Breakers are designed to trip or switch off when there is an overload, short circuit, or ground fault in an electrical circuit.
Some common reasons that can cause breakers to trip include:
- Overloading: When too much current flows through a circuit, it can cause the breaker to trip. This can happen when too many devices are connected to a single circuit or when an appliance draws too much power.
- Short circuit: A short circuit occurs when a hot wire touches a neutral wire or a ground wire. This can cause a sudden surge of electricity, leading the breaker to trip.
- Ground fault: A ground fault occurs when a hot wire comes into contact with a ground wire or a metal wall box. This can cause a breaker to trip to protect the circuit from electrical shock.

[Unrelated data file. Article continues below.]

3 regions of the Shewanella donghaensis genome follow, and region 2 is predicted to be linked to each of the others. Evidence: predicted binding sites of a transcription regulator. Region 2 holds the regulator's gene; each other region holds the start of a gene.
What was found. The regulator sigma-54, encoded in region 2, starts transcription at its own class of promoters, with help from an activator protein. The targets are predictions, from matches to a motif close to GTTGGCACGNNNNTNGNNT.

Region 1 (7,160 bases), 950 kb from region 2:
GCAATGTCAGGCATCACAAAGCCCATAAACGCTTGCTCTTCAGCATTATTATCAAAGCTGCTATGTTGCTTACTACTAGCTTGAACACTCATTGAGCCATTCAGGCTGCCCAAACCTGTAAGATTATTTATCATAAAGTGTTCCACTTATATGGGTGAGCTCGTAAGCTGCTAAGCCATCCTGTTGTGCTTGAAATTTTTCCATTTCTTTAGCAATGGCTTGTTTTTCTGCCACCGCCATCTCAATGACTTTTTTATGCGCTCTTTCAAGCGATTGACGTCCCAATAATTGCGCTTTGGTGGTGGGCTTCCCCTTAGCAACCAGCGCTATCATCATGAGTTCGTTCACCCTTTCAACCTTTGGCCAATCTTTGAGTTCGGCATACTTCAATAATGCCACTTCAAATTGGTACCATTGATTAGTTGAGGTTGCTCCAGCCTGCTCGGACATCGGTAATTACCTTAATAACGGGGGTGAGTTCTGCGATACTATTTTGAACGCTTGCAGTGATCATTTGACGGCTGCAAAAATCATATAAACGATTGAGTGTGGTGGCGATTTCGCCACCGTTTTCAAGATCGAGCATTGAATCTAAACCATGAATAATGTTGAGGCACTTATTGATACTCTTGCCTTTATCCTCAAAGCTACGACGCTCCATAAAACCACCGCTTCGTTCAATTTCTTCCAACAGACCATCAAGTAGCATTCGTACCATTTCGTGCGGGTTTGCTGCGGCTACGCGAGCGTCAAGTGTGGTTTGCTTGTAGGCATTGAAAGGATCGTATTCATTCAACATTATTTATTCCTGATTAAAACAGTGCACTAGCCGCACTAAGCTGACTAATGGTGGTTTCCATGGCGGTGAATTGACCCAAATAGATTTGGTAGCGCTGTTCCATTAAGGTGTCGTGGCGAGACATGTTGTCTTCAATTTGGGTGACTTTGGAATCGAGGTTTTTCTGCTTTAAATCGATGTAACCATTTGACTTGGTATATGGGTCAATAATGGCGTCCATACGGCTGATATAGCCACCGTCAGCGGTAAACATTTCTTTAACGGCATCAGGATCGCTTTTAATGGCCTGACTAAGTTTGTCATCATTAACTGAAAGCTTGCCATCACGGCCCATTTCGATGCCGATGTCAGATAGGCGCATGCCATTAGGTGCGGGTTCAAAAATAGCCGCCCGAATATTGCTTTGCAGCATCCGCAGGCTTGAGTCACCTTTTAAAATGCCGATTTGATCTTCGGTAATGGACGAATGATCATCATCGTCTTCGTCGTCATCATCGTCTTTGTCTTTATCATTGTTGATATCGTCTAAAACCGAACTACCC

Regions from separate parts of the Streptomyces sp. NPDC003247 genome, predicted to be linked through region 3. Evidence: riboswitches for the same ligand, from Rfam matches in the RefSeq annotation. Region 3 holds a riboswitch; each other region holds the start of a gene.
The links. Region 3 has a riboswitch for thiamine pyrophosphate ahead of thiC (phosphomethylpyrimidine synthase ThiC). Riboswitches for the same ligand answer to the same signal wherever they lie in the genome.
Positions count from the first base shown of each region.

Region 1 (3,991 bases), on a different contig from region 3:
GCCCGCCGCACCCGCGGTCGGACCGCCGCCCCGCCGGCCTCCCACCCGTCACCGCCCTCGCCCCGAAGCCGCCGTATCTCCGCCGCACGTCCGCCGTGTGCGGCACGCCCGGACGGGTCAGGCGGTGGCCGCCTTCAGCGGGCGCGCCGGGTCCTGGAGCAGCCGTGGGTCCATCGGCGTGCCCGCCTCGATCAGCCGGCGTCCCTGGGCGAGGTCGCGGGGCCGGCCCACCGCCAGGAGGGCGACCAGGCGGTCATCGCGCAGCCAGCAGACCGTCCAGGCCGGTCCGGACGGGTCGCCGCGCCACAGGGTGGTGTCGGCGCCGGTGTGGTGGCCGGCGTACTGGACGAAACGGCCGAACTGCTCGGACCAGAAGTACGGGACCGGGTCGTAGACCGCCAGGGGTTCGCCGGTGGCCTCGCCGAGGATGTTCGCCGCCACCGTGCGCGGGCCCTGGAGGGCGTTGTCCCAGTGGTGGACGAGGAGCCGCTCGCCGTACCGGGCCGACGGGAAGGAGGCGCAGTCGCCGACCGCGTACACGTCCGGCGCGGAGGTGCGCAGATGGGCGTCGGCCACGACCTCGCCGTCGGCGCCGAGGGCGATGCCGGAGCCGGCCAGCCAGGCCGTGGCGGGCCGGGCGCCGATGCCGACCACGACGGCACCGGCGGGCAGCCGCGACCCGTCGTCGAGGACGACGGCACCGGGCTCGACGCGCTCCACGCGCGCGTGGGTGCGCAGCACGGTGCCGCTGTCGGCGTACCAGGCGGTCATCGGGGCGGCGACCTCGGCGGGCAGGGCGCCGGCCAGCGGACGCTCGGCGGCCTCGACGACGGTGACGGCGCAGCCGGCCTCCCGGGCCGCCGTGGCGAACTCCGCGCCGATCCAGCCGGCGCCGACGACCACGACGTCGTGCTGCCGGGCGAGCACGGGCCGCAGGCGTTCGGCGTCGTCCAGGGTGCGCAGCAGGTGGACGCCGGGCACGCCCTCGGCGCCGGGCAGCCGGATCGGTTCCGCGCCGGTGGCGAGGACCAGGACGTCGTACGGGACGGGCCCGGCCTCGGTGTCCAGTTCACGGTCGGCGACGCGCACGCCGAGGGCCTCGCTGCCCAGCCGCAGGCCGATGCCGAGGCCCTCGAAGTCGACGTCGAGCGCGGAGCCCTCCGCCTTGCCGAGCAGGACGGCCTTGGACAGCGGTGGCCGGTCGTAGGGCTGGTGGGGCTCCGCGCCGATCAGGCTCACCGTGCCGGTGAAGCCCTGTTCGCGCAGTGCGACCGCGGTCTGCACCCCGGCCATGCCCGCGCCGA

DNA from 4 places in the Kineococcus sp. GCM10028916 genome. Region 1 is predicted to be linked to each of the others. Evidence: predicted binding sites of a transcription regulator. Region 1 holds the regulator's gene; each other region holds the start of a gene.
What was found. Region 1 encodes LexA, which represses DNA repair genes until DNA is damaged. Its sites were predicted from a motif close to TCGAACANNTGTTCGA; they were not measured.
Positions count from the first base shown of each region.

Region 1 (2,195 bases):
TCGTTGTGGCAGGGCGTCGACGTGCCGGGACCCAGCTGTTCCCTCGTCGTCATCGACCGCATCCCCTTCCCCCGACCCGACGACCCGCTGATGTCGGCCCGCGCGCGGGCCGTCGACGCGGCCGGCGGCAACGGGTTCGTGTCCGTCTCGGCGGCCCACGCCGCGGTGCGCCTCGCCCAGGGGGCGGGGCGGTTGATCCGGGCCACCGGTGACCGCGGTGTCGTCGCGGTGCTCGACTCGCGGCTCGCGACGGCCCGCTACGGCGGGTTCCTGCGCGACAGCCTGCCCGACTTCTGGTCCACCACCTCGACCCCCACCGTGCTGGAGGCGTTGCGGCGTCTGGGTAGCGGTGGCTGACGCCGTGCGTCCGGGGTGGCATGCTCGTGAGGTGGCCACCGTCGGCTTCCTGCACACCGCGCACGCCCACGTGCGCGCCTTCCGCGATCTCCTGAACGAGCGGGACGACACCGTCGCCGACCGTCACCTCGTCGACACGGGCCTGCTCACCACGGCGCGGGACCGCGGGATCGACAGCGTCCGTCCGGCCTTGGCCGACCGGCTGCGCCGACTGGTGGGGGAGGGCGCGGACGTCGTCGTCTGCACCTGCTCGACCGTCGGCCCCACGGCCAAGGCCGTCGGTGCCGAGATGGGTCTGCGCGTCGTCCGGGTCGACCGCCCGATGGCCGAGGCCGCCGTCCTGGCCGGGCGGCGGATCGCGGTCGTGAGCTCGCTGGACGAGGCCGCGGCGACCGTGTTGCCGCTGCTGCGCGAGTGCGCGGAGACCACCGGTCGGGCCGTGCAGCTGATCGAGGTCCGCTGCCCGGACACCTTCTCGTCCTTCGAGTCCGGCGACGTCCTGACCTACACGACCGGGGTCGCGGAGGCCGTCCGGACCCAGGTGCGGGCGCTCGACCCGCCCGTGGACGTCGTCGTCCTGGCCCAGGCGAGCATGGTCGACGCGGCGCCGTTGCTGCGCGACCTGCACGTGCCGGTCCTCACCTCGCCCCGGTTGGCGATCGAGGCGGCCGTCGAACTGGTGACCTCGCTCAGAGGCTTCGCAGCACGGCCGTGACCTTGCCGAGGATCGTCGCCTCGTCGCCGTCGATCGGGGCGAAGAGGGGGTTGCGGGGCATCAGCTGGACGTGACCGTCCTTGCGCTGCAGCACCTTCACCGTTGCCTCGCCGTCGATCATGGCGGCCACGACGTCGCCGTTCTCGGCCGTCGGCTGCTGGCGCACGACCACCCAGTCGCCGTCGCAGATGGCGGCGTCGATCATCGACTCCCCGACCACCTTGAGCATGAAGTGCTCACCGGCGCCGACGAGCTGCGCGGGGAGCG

- Age and wear: Breakers can become worn or damaged over time, causing them to trip more frequently. This is especially true if the breaker has been subjected to a lot of stress or if it is not rated for the amount of current being used in the circuit.
- Environmental factors: Extreme temperature changes or high levels of moisture can cause breakers to trip. This is because temperature and humidity can affect the electrical resistance of the wires in a circuit, leading to fluctuations in current flow.
- Faulty appliances: Faulty appliances can cause breakers to trip. This can happen if the appliance has a damaged power cord, is not functioning properly, or is drawing too much power.
Understanding why a breaker is tripping is first step in resolving a potentially dangerous situation and a licensed electrician is the best call to make